Mixtape Monologue Monday – Radio Remix #1 – Whitney Houston: “All the Man that I Need”

This, to me, is the moment when Whitney Houston grew up.

Her earlier hits paired that powerful voice with pure pop lyrics: “Greatest Love of All,” “I Wanna Dance With Somebody,” and “How Will I Know” show off Whitney’s amazing range and strength but give her the emotional maturity of a sixteen-year-old at junior prom. “All the Man that I Need?” Suddenly, the girl next door was a full-fledged woman. 

The song itself was actually a cover; originally written for Linda Clifford and recorded in 1982, it was covered by Sister Sledge in 1982 as well. Whitney recorded it in 1989, but it wasn’t released until the tail end of 1990 as the second single off of her album I’m Your Baby Tonight. It ended up charting in both 1990 and 1991, topping the Hot 100, R&B, and Adult Contemporary charts. 

However, my first encounter with this song wasn’t on the radio, despite massive airplay. I vividly recall this song being used as background music for a rather intimate scene in the daytime soap Another World (I think starring a pre-crazy Anne Heche—the scene, not the show).

I was a huge soap opera fan in the late 80s and 90s, and I was just starting to get into that show when that song came on. It immediately grabbed my attention—I was also just starting to really get into pop music, but I knew who Whitney Houston was. After all, her previous album had been the first I had ever owned (on cassette, which I played proudly on my pink double boombox, thank you very much). This song blew me away; it was mature, it was bombastic, it was sensual, it was sexy, and it was definitely one of my little secret guilty pleasures.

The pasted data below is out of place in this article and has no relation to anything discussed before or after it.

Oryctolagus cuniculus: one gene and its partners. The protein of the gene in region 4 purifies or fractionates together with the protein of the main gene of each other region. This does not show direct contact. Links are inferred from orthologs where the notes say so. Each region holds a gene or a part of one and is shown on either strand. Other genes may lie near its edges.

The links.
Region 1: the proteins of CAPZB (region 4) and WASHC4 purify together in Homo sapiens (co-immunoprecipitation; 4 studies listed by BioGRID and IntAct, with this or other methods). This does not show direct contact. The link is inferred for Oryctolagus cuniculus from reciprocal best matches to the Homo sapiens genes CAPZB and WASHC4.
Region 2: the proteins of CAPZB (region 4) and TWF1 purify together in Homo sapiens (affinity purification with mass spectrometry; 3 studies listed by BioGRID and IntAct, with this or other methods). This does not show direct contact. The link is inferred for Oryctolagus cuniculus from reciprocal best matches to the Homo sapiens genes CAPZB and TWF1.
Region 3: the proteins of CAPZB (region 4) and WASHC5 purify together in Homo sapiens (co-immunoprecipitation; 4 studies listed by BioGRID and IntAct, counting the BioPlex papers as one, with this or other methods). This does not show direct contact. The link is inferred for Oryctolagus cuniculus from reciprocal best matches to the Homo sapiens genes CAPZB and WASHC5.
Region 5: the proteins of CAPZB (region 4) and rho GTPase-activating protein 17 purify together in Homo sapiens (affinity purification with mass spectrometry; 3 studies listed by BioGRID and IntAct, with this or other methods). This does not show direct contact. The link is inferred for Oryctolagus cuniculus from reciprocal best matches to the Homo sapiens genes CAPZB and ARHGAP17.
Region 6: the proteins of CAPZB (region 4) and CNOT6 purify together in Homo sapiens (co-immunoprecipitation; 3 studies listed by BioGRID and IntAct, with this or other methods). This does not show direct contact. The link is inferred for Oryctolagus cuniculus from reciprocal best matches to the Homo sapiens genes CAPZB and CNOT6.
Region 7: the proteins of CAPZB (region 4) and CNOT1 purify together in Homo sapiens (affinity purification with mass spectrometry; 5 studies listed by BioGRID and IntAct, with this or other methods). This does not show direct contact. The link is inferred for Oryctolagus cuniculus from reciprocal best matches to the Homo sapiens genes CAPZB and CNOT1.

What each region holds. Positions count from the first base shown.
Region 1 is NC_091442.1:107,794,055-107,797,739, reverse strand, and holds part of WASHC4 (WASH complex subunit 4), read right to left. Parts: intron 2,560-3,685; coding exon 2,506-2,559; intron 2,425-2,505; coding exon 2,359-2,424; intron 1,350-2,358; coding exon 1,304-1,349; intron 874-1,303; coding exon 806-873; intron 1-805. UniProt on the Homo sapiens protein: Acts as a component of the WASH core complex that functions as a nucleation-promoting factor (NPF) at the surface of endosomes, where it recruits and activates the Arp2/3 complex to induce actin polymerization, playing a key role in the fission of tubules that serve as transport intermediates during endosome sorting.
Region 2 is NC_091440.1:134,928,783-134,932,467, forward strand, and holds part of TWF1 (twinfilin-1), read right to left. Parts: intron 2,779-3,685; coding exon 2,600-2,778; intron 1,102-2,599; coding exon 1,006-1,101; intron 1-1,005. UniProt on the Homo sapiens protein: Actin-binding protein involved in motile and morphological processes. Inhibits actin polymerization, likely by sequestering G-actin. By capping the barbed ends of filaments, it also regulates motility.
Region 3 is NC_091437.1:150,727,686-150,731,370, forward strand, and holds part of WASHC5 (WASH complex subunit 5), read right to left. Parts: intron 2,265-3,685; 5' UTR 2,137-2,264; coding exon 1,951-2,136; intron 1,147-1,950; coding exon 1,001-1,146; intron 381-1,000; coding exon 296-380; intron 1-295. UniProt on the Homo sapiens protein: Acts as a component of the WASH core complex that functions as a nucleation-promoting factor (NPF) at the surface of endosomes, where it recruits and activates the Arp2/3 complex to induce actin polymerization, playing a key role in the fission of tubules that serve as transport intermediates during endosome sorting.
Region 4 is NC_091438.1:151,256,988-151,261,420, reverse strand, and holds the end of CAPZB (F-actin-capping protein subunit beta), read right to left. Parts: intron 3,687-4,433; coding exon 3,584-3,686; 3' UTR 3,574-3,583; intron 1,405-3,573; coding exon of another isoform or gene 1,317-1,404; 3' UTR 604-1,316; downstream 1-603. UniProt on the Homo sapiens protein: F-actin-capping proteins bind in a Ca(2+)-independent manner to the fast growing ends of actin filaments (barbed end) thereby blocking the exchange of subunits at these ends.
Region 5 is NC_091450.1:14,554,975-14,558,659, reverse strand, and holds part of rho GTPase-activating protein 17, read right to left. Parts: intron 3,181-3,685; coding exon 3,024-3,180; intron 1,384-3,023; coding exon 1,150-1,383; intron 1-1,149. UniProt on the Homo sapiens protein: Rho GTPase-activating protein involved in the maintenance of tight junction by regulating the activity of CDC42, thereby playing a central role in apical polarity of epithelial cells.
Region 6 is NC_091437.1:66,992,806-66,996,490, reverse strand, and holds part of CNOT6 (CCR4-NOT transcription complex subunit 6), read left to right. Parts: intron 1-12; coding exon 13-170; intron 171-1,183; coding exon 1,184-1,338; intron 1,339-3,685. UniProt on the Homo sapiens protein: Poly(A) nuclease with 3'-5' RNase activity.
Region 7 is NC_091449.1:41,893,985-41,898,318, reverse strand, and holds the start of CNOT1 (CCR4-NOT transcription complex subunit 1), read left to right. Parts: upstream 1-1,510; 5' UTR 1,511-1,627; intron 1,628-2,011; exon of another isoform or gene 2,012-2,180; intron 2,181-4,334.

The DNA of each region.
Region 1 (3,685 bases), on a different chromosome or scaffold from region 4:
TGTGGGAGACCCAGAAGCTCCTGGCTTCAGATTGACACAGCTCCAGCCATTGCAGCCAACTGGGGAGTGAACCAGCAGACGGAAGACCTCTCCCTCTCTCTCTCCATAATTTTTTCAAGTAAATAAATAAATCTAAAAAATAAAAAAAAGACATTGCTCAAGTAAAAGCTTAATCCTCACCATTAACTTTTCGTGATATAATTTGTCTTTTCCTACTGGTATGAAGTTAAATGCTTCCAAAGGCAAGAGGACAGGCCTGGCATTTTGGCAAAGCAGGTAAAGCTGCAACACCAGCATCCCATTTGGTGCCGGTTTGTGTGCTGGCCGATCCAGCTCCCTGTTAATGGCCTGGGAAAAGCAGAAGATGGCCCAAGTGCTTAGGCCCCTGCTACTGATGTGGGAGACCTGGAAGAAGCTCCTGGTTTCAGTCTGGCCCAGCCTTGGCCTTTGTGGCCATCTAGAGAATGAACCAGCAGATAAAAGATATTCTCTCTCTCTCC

While at the time I thought the song was about the sexiest, most romantic thing I’d ever heard, it does kind of have an air of damsel-in-distress about it. The woman doesn’t seem to be able to be fulfilled without this mystery man, who wins her over by the sheer awesomeness of his prowess. Now, that’s not to say that’s the only meaning in the song, and certainly if the roles were reversed (as they were on Luther Vandross’s later cover) we might not be as cautious. Regardless, the pop drama and romantic glamour is undeniable. Even now, almost 25 years later, the song still packs a punch.

I often wonder if it will ever be possible to accept that such a voice left so soon. Listening to this song, I have to say no.

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Filed under Mixtape Monologues, Radio Remix #1

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